Daniel Penny, a Marine veteran, has been charged with second-degree manslaughter for fatally choking an erratic homeless man on a New York City subway train earlier this month. But one of the passengers on the train that day has come to his defense, calling him a "hero" and slamming Manhattan District Attorney Alvin Bragg for prosecuting him.
The passenger, who has lived in New York City for more than 50 years and asked to remain anonymous, witnessed the altercation between Penny and 30-year-old Jordan Neely. She told Fox News Digital that Neely had stormed onto the northbound F train at about 2:30 p.m. May 1, screaming and threatening passengers.
"I’m sitting on a train reading my book, and, all of a sudden, I hear someone spewing this rhetoric. He said, ‘I don’t care if I have to kill an F, I will. I’ll go to jail, I’ll take a bullet,’" she recalled.
The terrified passengers crowded toward the exit doors, prompting Penny to intervene.
"Why in the world would you take a bullet? Why? You don’t take a bullet because you’ve snatched something from somebody’s hand. You take a bullet for violence," she added.
The witness said it was clear to her that Penny waited until the last minute to intervene for the sake of his fellow passengers. She heard a thump when he dragged Neely to the ground but couldn’t see clearly until the doors opened at the Broadway-Lafayette station and most of the passengers exited.
Two men, who have not been publicly identified, helped hold down Neely’s arms during the altercation.
"It took three men to hold Mr. Neely down. He was struggling," the witness said.
After widespread protests erupted across the city, with many demonstrators and even politicians calling Penny a "murderer," Bragg charged him with second-degree manslaughter. At Penny’s arraignment Friday, prosecutor Joshua Steinglass said the Marine veteran had continued to hold Neely for a "period of time" after the man had stopped moving. But Penny, he noted, had remained on the train and accompanied police to the precinct to voluntarily answer questions.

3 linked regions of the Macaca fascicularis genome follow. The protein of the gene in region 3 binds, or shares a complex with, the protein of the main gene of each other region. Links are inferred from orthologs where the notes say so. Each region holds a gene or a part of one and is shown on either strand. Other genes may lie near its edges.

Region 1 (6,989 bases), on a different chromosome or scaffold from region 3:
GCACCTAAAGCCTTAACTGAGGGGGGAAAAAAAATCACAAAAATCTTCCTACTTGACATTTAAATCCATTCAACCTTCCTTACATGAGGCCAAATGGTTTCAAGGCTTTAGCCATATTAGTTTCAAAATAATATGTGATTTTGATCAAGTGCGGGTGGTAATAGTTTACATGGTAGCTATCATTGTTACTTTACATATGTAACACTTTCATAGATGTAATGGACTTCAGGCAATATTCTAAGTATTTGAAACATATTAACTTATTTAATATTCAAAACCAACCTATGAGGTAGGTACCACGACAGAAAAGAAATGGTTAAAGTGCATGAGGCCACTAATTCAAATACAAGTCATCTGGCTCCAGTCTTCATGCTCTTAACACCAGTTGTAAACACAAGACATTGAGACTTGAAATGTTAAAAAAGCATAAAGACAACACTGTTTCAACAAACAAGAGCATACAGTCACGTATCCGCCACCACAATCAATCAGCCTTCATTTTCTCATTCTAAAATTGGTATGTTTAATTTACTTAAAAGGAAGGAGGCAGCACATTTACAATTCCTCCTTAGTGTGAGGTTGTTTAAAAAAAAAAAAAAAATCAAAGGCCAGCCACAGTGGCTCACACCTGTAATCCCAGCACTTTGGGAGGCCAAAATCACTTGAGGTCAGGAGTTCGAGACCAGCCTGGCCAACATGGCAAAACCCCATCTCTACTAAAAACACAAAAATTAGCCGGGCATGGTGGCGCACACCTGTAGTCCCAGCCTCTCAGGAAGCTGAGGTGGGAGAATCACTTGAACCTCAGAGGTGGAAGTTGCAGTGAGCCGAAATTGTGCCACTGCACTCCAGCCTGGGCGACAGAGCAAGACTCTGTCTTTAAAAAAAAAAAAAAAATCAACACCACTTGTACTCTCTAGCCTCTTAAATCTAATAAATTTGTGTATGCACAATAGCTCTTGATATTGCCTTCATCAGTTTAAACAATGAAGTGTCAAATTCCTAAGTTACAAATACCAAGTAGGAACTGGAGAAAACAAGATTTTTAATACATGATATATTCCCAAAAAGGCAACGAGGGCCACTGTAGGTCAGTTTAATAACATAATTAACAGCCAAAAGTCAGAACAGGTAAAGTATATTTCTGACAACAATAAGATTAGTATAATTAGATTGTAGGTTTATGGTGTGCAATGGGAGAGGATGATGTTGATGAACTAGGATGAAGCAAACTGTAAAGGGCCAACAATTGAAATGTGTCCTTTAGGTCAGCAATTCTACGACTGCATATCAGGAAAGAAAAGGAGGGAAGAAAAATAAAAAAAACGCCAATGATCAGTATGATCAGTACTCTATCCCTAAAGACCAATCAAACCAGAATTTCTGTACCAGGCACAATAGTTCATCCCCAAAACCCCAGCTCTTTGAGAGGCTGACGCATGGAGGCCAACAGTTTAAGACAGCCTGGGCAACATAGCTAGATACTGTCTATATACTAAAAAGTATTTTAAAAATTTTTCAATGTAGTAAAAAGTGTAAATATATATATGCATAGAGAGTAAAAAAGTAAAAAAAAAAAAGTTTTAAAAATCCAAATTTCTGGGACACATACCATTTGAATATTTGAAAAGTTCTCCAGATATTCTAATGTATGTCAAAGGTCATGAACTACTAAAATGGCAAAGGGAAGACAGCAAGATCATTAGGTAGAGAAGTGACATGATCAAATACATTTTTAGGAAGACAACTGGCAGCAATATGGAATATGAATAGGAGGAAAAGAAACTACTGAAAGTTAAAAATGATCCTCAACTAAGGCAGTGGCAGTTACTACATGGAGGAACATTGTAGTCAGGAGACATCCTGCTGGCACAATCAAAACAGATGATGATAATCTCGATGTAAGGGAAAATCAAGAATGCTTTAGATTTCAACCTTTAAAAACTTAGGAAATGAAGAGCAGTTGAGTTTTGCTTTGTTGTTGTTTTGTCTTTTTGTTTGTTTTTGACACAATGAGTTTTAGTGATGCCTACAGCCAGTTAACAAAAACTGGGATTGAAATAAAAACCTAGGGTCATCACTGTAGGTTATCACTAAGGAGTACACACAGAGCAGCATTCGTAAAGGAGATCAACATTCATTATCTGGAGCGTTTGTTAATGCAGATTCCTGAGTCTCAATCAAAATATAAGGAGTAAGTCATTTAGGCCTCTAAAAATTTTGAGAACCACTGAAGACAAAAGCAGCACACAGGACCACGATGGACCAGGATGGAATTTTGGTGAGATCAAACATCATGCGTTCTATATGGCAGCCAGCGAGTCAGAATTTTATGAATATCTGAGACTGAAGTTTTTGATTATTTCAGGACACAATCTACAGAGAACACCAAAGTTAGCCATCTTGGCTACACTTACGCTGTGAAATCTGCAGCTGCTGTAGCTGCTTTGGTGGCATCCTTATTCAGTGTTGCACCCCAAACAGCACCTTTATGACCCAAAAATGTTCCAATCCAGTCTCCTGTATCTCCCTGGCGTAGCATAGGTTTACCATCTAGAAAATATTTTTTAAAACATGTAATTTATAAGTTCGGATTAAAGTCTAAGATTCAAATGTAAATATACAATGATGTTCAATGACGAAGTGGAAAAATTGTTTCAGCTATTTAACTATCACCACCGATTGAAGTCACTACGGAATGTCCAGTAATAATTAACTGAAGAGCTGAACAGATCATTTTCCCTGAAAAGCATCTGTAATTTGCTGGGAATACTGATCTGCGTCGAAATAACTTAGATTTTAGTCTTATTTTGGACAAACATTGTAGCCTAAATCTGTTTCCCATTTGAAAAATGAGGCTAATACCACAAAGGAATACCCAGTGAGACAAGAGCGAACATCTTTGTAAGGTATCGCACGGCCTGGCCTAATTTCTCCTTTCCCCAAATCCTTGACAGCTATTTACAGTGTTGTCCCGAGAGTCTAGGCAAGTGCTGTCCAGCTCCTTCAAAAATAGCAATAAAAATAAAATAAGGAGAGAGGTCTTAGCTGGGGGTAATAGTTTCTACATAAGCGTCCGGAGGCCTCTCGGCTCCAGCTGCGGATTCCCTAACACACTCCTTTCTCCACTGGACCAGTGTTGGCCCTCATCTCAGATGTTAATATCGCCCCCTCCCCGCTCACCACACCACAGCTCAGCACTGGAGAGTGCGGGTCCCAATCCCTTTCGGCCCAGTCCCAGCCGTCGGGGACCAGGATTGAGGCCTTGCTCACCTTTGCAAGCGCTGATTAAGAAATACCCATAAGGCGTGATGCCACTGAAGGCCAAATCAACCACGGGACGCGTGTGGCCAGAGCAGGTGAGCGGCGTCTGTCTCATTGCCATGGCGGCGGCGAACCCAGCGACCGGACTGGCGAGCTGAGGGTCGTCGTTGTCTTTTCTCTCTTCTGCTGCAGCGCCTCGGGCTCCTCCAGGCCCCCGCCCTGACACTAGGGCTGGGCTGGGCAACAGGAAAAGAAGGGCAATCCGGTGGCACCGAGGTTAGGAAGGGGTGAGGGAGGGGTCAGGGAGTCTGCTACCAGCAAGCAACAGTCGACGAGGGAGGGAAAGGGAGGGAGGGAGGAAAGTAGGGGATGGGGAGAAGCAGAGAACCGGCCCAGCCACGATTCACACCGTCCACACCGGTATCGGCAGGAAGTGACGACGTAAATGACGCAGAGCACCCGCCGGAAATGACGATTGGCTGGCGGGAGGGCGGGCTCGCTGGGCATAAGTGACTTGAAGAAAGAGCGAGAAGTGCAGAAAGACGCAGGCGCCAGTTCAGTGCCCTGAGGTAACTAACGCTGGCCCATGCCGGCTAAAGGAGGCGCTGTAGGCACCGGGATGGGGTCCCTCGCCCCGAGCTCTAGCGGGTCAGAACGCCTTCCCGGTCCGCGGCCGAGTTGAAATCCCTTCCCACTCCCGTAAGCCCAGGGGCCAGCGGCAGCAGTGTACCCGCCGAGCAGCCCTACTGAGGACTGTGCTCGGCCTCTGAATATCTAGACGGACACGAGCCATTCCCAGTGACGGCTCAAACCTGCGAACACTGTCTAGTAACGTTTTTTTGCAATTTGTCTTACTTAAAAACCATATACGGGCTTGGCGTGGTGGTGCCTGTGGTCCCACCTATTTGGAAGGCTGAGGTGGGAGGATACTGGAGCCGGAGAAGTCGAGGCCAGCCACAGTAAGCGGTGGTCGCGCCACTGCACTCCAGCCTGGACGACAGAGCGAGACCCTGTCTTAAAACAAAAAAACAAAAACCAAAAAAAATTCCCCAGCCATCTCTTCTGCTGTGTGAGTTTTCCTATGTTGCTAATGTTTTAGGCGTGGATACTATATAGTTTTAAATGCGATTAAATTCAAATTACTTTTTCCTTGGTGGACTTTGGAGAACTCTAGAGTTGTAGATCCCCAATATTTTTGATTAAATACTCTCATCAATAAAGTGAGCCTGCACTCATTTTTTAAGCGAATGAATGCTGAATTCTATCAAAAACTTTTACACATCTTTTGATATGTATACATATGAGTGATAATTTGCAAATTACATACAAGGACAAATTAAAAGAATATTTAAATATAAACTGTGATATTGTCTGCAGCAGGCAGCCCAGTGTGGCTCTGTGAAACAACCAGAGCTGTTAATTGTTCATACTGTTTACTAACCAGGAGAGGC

The witness said the narrative that has emerged has become about race — a White man who fatally choked a Black man — instead of about people of all colors who were "very, very afraid" and one man who stepped in to help them.
She said the problems facing New York City — such as failed policies that don’t help the mentally ill and criminal justice reforms that don’t hold people who commit crimes accountable — are now plaguing the U.S.
"It’s not looking that good for us," she said. "You know, we were supposed to be an example to other nations but are turning into a Third World country."
She expressed sympathy for Neely, who clearly had a tragic life and suffered from mental illness, but said Penny is the victim in this case.
"Mr. Penny cared for people. That’s what he did. That is his crime," she told Fox News Digital.
Penny is free on $100,000 bond and is due back in court July 17. His legal defense fund has raised more than $2.5 million.
"I hope that they raise more because it’s going to cost a pretty penny, no pun intended, to get this young man justice," the witness said.